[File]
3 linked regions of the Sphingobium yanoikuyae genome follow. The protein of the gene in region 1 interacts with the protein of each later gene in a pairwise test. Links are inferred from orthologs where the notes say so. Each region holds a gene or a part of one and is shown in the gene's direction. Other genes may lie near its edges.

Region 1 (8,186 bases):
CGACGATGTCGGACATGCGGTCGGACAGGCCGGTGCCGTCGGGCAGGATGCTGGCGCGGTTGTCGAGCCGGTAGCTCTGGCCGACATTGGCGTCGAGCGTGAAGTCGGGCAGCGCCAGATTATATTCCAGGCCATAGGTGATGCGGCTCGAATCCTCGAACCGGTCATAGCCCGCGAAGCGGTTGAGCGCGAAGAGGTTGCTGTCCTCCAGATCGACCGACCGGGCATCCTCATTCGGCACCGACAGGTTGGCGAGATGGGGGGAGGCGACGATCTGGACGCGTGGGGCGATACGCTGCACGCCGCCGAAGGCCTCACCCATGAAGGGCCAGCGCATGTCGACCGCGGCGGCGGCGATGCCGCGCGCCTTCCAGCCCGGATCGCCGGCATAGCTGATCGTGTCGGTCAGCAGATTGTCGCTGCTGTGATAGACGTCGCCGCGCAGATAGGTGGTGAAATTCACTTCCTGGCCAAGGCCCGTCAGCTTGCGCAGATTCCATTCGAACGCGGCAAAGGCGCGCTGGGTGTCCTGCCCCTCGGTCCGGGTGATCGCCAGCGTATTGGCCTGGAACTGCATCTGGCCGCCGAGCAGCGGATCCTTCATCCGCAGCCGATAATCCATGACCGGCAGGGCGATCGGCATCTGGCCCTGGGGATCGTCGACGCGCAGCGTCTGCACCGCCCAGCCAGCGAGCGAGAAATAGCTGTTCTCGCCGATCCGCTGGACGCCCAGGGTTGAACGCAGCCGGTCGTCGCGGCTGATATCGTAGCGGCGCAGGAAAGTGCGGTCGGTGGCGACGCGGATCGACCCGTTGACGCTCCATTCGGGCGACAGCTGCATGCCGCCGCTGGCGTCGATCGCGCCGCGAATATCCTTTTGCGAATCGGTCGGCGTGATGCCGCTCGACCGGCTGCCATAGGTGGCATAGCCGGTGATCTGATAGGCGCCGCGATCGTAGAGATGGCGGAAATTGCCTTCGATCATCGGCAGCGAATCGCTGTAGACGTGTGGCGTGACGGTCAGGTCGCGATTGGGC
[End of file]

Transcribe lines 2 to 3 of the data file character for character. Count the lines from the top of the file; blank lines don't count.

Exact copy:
Region 1 (8,186 bases):
CGACGATGTCGGACATGCGGTCGGACAGGCCGGTGCCGTCGGGCAGGATGCTGGCGCGGTTGTCGAGCCGGTAGCTCTGGCCGACATTGGCGTCGAGCGTGAAGTCGGGCAGCGCCAGATTATATTCCAGGCCATAGGTGATGCGGCTCGAATCCTCGAACCGGTCATAGCCCGCGAAGCGGTTGAGCGCGAAGAGGTTGCTGTCCTCCAGATCGACCGACCGGGCATCCTCATTCGGCACCGACAGGTTGGCGAGATGGGGGGAGGCGACGATCTGGACGCGTGGGGCGATACGCTGCACGCCGCCGAAGGCCTCACCCATGAAGGGCCAGCGCATGTCGACCGCGGCGGCGGCGATGCCGCGCGCCTTCCAGCCCGGATCGCCGGCATAGCTGATCGTGTCGGTCAGCAGATTGTCGCTGCTGTGATAGACGTCGCCGCGCAGATAGGTGGTGAAATTCACTTCCTGGCCAAGGCCCGTCAGCTTGCGCAGATTCCATTCGAACGCGGCAAAGGCGCGCTGGGTGTCCTGCCCCTCGGTCCGGGTGATCGCCAGCGTATTGGCCTGGAACTGCATCTGGCCGCCGAGCAGCGGATCCTTCATCCGCAGCCGATAATCCATGACCGGCAGGGCGATCGGCATCTGGCCCTGGGGATCGTCGACGCGCAGCGTCTGCACCGCCCAGCCAGCGAGCGAGAAATAGCTGTTCTCGCCGATCCGCTGGACGCCCAGGGTTGAACGCAGCCGGTCGTCGCGGCTGATATCGTAGCGGCGCAGGAAAGTGCGGTCGGTGGCGACGCGGATCGACCCGTTGACGCTCCATTCGGGCGACAGCTGCATGCCGCCGCTGGCGTCGATCGCGCCGCGAATATCCTTTTGCGAATCGGTCGGCGTGATGCCGCTCGACCGGCTGCCATAGGTGGCATAGCCGGTGATCTGATAGGCGCCGCGATCGTAGAGATGGCGGAAATTGCCTTCGATCATCGGCAGCGAATCGCTGTAGACGTGTGGCGTGACGGTCAGGTCGCGATTGGGC